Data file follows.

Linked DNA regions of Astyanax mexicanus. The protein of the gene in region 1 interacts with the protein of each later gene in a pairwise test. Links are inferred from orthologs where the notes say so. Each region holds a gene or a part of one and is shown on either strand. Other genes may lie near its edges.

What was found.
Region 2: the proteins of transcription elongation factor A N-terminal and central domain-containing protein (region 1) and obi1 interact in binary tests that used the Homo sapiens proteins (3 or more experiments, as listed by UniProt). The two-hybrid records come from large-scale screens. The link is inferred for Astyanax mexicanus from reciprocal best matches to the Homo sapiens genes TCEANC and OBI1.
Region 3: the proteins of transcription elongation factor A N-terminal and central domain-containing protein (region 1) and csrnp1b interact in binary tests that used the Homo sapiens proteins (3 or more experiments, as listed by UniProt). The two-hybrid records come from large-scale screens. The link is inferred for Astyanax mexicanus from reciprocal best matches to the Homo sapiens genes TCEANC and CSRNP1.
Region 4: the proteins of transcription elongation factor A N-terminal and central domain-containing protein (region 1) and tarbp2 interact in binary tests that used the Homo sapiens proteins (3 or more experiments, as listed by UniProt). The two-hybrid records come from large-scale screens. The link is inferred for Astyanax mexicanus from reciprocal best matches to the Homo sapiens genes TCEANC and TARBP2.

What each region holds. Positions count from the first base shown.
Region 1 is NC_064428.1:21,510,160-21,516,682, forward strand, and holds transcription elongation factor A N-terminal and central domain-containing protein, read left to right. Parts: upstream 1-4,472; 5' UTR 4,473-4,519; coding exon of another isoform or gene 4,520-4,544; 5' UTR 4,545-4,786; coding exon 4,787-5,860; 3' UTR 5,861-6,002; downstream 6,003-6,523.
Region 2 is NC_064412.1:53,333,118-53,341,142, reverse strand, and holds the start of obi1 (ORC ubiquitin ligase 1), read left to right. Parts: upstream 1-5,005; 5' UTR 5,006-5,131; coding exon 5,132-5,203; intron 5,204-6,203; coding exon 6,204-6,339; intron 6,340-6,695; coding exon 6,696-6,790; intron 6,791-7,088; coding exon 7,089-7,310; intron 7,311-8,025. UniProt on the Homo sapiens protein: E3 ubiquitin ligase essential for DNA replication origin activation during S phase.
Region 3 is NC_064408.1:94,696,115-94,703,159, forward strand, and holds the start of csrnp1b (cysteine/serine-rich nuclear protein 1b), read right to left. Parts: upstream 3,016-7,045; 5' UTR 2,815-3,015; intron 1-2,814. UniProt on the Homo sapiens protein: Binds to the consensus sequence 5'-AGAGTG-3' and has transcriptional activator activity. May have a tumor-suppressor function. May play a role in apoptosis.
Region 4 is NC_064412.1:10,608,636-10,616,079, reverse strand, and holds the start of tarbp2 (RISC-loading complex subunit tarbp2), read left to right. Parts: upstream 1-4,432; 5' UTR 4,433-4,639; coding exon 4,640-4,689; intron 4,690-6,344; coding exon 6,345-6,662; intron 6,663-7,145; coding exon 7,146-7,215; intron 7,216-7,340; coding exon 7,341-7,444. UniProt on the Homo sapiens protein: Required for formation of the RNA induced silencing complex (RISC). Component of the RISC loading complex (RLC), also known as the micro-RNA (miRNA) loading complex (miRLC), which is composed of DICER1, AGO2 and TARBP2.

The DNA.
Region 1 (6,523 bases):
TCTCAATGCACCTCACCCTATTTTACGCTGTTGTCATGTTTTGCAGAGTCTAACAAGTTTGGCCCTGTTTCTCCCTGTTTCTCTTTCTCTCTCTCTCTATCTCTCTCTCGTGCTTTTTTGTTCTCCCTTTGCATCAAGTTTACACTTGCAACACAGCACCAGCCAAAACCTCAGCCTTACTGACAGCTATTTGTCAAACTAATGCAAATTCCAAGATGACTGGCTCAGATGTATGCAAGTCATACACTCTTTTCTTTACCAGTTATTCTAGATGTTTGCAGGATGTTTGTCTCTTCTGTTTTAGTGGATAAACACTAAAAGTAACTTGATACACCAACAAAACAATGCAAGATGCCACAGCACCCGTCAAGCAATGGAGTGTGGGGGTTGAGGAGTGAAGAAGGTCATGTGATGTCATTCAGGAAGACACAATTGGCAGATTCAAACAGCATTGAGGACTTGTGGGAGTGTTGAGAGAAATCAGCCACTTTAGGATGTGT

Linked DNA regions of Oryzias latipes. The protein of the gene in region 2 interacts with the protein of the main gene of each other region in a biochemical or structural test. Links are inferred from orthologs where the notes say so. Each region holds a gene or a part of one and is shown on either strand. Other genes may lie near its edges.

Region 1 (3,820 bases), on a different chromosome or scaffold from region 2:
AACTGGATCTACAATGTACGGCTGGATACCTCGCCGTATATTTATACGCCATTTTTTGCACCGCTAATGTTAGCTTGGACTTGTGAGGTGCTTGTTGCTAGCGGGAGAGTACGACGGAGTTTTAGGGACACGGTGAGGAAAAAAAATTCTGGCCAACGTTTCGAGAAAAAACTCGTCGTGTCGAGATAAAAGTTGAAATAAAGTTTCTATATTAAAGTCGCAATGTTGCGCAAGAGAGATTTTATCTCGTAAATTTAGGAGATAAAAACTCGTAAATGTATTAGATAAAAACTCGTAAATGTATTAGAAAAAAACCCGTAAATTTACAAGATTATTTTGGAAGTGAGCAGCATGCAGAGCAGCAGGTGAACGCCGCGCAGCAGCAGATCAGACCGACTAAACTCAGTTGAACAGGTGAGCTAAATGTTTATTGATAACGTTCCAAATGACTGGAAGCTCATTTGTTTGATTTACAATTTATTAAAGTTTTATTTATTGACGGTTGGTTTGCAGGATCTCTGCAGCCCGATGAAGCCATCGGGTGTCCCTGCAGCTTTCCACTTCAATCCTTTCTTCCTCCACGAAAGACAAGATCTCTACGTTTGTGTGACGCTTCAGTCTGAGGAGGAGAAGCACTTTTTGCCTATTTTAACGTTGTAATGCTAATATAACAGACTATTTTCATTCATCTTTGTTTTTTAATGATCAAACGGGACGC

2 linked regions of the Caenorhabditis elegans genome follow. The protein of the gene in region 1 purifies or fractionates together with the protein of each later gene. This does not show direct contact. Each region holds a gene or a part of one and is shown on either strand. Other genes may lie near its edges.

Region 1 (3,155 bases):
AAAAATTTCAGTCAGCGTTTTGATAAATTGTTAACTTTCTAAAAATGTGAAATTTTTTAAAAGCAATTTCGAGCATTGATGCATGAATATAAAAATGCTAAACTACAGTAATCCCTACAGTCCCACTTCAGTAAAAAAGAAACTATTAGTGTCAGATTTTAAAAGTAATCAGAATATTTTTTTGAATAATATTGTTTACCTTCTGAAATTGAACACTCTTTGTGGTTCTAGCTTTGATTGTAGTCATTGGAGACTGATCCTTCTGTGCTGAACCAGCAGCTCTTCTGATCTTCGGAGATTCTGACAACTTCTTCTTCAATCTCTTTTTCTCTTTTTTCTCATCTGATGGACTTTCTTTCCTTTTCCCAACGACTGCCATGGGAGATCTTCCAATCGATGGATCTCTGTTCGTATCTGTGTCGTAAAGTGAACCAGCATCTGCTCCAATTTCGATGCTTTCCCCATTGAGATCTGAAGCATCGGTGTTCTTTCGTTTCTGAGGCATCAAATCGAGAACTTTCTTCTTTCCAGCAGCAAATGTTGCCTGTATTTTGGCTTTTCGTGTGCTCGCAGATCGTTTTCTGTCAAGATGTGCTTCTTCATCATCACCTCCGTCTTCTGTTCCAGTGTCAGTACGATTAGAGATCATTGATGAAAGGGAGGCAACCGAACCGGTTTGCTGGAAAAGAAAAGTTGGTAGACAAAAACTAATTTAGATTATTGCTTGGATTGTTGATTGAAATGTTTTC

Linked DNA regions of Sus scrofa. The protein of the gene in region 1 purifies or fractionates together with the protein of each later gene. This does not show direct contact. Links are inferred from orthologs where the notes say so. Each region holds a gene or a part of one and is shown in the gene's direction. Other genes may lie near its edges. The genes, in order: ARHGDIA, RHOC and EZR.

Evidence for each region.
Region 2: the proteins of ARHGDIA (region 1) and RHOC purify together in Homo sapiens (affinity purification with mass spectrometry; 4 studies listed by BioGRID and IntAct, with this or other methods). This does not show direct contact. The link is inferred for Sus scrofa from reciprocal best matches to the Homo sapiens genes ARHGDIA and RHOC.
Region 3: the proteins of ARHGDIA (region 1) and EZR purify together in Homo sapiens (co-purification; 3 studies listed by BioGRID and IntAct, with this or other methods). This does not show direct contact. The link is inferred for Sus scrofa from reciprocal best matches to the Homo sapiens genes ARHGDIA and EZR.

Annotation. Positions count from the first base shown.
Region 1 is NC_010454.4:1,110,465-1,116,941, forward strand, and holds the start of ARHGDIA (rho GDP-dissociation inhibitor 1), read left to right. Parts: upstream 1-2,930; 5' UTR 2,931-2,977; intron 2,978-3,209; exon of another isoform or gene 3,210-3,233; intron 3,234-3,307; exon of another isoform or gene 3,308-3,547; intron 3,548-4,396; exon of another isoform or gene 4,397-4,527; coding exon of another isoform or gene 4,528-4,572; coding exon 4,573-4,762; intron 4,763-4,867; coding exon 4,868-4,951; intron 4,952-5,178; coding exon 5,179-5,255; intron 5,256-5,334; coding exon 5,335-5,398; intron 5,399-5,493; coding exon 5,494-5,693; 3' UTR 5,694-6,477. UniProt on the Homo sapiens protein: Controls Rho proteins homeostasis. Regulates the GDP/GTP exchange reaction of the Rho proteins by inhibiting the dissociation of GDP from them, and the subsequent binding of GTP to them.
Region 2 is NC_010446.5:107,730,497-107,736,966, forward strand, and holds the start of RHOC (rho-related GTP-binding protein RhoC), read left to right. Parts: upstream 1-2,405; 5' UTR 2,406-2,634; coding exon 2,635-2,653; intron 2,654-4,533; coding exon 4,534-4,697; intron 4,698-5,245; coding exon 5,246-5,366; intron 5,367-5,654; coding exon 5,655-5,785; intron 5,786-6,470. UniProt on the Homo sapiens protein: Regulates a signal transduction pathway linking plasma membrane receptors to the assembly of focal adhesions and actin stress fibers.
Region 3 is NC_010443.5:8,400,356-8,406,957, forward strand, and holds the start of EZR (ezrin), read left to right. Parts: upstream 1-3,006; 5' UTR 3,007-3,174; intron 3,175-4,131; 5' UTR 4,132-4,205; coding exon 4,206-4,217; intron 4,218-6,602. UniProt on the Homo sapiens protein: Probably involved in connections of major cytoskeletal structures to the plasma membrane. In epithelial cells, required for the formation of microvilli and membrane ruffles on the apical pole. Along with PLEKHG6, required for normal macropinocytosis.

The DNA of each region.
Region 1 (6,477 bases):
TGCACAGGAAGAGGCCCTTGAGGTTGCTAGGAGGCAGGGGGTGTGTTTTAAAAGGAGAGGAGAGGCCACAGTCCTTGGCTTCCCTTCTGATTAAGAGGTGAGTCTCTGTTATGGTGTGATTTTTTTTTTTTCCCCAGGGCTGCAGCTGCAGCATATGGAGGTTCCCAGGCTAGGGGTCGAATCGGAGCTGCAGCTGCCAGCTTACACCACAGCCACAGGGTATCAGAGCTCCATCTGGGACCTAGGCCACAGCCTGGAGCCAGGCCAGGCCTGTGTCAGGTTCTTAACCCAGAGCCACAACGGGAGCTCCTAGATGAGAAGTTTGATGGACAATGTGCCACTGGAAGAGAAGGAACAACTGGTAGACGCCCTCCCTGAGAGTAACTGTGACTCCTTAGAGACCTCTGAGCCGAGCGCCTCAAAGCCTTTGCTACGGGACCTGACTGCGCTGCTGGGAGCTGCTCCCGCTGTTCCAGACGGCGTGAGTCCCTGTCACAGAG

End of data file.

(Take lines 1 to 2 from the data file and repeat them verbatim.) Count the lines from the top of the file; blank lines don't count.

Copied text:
Linked DNA regions of Astyanax mexicanus. The protein of the gene in region 1 interacts with the protein of each later gene in a pairwise test. Links are inferred from orthologs where the notes say so. Each region holds a gene or a part of one and is shown on either strand. Other genes may lie near its edges.

What was found.